In the last month or so I have seen a shift in my brand preferences regarding cars, admittedly this is something that does tend to happen every few months (and ultimately I always end up back wanting a BMW) but my current manufacturer crush is on Mercedes Benz and it’s three pointed star. I’ve never disliked any of the models that MB have produced, and as one of the world’s most prolific and historic car manufacturers I have been exposed to their cars and advertising for much of my life, but I can’t say that many of their models have fuelled me with desire in the way that other German machinery has.
Well that’s not entirely true…I’ve always liked the ML (thank Jurassic Park for that), the S Class is the best luxury car in the world bar none, and in fact the SLS is one of the few supercars that I actually desire. But the C Class? E Class? or the questionably styled A? None would be my first choice as a daily driver in each category. However the last few weeks have presented me with even more exposure to the brand’s cars than usual and as a result I am pretty hooked! Watching Bruce Willis drive over lots of Russian traffic in a G Wagen is probably part of this shift, as is my sitting in (and actually driving) the famous Ruby, but I suspect that my current fascination boils down to my mind being set on a second generation ML as my next car. But what about their other products? Well one of the current objects of my affection is a car I have briefly mentioned before, and I thought I’d try and take a closer look and the diminutive GLK in this review.
The GLK actually came up in a conversation I was having the other day and this surprised me; it’s actually pretty rare for most UK consumers to have heard of Mercedes’ smallest SUV, as the only time it is seen on British roads is being driven by European holidaymakers (so pretty rare then!). But given the opportunity, I feel that the British public would have taken to the GLK like a duck to water…or whatever that pointless saying is. Basically we’re looking at Mercedes’ rival to the BMW X3 and Audi Q5; more boxy than either and offering powerful yet economical diesel engines the GLK could have found a niche with those who thought the Q5 a little soft and the original X3 too ugly. I’ll admit that the current generation Bimmer has ironed out much of the faults that afflicted it’s predacessor (inside and out), but the GLK remains a competitive and distinctive option in a relatively crowded market segment. OK distinctive is being kind maybe, but let’s face it the MB badge would have sold the car to alot of buyers and it looks alot more butch than either competitor.
The reviews and pictures I have seen have been abit conflicted regarding the car’s interior. On one hand we have a relatively simple layout that makes the car’s technology easier to get to grips with than the other German two-some. Boot space is competitive for the class, and there is an overall feel of luxury and refinement which grips the driver from the word go. But there are plenty of negatives too; whilst the tech may be easier to use, it also lacks some of the features and extravagant extras which reside in both the BMW and Audi (such as Google Maps or 3D building rendering). Another big no-no is the apparent lack of rear space, made worse by a small door opening and footwell. The overall design of the controls and dashboard appears a little cheap too, I mean yes it is shared with the C Class (and has a similar design to the SLS) but I am not really feeling the vast expanse of blank plastic surrounding the radio controls, though this has been remedied in the 2012 update.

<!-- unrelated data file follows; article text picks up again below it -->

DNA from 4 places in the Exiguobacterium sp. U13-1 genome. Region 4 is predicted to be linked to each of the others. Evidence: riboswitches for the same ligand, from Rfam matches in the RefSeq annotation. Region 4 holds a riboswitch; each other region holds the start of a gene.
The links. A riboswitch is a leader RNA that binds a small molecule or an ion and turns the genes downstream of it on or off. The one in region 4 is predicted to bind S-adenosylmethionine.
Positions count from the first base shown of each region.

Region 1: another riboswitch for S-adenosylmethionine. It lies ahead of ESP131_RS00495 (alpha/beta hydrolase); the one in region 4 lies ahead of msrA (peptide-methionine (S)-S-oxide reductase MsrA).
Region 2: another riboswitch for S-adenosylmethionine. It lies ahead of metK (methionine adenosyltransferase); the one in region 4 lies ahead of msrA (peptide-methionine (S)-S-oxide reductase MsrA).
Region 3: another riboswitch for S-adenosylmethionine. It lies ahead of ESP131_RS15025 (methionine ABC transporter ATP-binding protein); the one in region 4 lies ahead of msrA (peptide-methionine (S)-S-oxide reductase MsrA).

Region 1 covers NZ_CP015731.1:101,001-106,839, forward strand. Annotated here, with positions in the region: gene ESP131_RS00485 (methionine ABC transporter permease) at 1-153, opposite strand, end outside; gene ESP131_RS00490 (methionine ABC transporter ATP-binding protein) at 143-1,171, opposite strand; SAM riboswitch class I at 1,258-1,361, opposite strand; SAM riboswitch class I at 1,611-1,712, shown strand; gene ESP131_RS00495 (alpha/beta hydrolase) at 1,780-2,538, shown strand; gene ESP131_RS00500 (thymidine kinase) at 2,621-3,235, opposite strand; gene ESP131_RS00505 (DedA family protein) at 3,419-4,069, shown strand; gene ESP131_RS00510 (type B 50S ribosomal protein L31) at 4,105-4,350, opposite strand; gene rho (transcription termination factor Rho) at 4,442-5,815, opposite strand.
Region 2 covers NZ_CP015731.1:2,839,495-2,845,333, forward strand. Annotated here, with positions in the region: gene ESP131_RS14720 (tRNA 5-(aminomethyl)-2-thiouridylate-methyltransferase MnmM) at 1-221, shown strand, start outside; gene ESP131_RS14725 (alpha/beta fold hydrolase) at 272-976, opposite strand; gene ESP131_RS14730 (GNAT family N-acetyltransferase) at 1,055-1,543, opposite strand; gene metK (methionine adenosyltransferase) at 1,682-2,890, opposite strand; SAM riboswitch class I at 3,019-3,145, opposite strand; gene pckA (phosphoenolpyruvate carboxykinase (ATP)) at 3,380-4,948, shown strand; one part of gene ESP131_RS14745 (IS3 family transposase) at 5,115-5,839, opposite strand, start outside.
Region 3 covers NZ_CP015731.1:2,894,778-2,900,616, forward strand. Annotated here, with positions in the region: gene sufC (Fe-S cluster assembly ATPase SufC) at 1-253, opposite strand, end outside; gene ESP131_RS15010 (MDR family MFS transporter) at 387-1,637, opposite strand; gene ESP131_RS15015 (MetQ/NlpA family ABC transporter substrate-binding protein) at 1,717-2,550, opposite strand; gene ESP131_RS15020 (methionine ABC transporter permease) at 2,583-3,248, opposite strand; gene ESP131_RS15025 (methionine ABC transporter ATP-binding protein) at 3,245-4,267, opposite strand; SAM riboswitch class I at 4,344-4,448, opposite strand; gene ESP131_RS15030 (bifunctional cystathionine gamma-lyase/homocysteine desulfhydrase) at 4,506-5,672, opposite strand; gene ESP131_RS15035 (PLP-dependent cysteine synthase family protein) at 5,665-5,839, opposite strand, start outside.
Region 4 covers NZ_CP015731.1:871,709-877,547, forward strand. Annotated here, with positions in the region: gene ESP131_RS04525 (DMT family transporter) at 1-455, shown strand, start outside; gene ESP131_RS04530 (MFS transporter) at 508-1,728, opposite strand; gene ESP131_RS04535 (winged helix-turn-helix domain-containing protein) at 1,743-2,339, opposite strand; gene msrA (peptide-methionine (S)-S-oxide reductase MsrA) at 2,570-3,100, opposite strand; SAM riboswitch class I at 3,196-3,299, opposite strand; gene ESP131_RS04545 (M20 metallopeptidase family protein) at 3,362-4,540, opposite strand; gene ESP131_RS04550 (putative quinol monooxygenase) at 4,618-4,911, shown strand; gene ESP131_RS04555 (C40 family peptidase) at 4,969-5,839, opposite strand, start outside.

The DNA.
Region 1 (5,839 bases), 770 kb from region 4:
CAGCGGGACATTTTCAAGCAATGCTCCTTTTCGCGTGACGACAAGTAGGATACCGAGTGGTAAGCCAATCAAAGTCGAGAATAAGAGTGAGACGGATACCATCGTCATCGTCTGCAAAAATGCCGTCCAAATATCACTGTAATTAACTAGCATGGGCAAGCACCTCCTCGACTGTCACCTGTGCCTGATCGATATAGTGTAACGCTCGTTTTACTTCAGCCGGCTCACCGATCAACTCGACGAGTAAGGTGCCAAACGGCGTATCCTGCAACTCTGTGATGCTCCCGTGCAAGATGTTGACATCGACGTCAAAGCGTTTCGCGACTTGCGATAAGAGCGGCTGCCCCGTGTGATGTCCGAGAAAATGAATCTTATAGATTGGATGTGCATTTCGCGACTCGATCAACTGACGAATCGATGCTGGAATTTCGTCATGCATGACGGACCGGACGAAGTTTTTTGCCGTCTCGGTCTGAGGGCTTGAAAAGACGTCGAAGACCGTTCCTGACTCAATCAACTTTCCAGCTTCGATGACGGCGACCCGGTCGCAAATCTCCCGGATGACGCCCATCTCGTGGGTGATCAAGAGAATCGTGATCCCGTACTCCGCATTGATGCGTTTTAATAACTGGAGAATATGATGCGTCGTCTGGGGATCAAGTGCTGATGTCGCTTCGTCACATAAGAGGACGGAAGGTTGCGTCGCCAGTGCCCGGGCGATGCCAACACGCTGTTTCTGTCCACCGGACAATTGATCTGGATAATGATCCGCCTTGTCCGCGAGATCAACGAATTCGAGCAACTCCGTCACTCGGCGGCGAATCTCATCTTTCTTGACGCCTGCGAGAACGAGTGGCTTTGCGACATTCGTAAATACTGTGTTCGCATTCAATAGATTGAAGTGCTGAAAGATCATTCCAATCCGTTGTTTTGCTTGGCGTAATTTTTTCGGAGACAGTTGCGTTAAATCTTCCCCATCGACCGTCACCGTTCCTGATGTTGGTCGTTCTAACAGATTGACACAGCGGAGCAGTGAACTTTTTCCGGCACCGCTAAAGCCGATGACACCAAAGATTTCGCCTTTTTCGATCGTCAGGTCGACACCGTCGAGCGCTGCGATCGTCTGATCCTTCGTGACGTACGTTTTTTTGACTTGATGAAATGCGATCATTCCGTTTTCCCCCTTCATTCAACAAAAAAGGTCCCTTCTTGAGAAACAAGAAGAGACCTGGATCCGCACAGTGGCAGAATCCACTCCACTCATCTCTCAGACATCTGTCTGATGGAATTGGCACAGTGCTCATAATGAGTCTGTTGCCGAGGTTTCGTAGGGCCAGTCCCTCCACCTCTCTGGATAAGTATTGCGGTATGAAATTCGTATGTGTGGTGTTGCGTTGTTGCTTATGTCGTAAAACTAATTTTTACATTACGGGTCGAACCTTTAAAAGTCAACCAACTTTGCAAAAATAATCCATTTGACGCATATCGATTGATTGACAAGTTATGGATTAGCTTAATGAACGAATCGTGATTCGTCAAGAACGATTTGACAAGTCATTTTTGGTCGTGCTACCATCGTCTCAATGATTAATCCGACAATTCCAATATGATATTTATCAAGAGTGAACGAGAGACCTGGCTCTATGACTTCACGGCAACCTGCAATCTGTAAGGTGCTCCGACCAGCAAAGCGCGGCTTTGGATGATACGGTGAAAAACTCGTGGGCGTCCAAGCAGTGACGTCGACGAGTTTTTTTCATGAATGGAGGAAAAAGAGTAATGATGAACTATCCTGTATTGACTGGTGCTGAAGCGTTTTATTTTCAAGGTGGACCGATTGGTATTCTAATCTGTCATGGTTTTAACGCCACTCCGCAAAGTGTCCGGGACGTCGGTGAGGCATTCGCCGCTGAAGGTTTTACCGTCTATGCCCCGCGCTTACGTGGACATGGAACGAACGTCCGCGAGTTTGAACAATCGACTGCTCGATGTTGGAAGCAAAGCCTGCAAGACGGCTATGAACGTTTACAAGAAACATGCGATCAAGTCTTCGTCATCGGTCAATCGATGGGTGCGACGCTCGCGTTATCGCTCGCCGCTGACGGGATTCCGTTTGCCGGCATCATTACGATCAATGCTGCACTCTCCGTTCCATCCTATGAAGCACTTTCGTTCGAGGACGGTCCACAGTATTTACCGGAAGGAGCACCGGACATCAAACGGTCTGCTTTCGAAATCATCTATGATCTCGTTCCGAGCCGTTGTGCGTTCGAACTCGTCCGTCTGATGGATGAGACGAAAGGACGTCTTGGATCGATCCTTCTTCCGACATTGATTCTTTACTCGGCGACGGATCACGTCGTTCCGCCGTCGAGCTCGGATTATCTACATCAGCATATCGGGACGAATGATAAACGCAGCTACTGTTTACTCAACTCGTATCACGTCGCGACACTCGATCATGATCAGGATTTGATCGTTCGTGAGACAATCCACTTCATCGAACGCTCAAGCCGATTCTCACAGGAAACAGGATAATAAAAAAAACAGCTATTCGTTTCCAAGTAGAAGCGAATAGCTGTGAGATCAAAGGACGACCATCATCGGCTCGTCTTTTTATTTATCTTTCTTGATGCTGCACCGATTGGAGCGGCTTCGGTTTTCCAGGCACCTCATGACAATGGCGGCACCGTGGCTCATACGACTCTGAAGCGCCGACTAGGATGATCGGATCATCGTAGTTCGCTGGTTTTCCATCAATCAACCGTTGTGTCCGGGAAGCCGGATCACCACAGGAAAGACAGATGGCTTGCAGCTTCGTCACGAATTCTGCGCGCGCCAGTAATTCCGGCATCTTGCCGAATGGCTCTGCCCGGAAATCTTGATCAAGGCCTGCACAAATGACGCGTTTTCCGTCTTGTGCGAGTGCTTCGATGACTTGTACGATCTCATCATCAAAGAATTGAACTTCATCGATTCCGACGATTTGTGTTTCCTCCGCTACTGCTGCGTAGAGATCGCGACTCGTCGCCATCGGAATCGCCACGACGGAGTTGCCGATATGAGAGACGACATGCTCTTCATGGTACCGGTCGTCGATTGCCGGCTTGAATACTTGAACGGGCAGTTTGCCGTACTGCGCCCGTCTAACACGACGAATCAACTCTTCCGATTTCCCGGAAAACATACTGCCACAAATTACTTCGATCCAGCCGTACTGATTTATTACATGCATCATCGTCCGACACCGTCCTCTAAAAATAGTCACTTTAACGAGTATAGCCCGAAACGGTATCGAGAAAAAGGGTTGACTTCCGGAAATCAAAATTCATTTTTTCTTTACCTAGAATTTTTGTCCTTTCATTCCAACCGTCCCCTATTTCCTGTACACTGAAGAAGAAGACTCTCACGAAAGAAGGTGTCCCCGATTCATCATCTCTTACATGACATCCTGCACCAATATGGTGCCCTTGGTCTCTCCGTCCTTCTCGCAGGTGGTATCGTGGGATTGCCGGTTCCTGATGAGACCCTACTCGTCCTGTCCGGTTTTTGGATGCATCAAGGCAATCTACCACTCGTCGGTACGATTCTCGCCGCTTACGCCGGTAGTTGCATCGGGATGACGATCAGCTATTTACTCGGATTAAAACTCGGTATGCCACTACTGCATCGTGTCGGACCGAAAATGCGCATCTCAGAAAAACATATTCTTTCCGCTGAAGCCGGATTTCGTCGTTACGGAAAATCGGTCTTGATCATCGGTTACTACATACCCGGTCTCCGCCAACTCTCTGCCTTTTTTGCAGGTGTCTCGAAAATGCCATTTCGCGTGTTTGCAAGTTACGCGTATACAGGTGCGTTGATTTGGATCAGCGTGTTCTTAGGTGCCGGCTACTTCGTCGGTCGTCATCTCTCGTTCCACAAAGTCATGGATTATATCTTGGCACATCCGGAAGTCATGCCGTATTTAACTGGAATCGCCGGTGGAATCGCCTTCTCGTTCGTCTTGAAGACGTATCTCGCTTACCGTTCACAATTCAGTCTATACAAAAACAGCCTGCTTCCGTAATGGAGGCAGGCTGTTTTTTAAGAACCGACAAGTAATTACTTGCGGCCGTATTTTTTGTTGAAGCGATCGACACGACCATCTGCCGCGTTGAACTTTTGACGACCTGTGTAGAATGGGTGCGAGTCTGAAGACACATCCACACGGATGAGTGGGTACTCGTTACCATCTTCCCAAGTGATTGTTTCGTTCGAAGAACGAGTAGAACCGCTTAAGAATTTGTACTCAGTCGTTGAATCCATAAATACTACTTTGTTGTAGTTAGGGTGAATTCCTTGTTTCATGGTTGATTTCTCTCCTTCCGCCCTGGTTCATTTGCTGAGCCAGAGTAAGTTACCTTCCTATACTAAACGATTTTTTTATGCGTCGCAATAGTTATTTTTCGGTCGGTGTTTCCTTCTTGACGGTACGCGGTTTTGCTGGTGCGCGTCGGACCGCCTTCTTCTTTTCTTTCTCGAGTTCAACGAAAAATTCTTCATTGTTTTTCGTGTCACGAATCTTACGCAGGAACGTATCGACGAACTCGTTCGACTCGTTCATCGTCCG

On the road things are similarly mixed; the short and tall body do not make for a ride that can match Mercedes’ saloon models, but it is surprisingly sprightly in terms of handling even though it lacks the sophisticated adaptive suspension of rivals. Engine options are pretty much standard MB-fare, you have various 4-cylinder diesels and a V6 diesel and petrol, although the latter is primarily sold in the US and Chinese markets, where it sells pretty well. In excess of 40mpg is readily achievable from either gearbox too; a 6 speed manual and the 7G automatic gave a relaxed driving experience that suits the car’s nature and target market. All this is available for a price that is competitive with the X3 and Q5…so around €36k for the base manual.
But it’s price which has prevented Mercedes from launching the GLK in the UK and other RHD markets. It seems that the AWD system that features in much of MB’s lineup (including the C and E Classes) is engineered in such a way that the driver’s footwell would be severely intruded if the RHD switch was made. Fixing this would mean substantial cost being added to the price of each car and as a result they’ve decided against it…probably wise but ultimately disappointing considering the glaring gap in Mercedes’ UK lineup. Apparently the next generation GLK will be engineered so that it can be had in RHD, not too surprising considering that BMW has decided to offer some AWD models alongside it’s SUV’s (something that Mercedes will presumably do too). Presumably the next generation will expand on this positives that this current model offers, but in the meantime buyers after a small Merc will have to stare longingly across the ocean.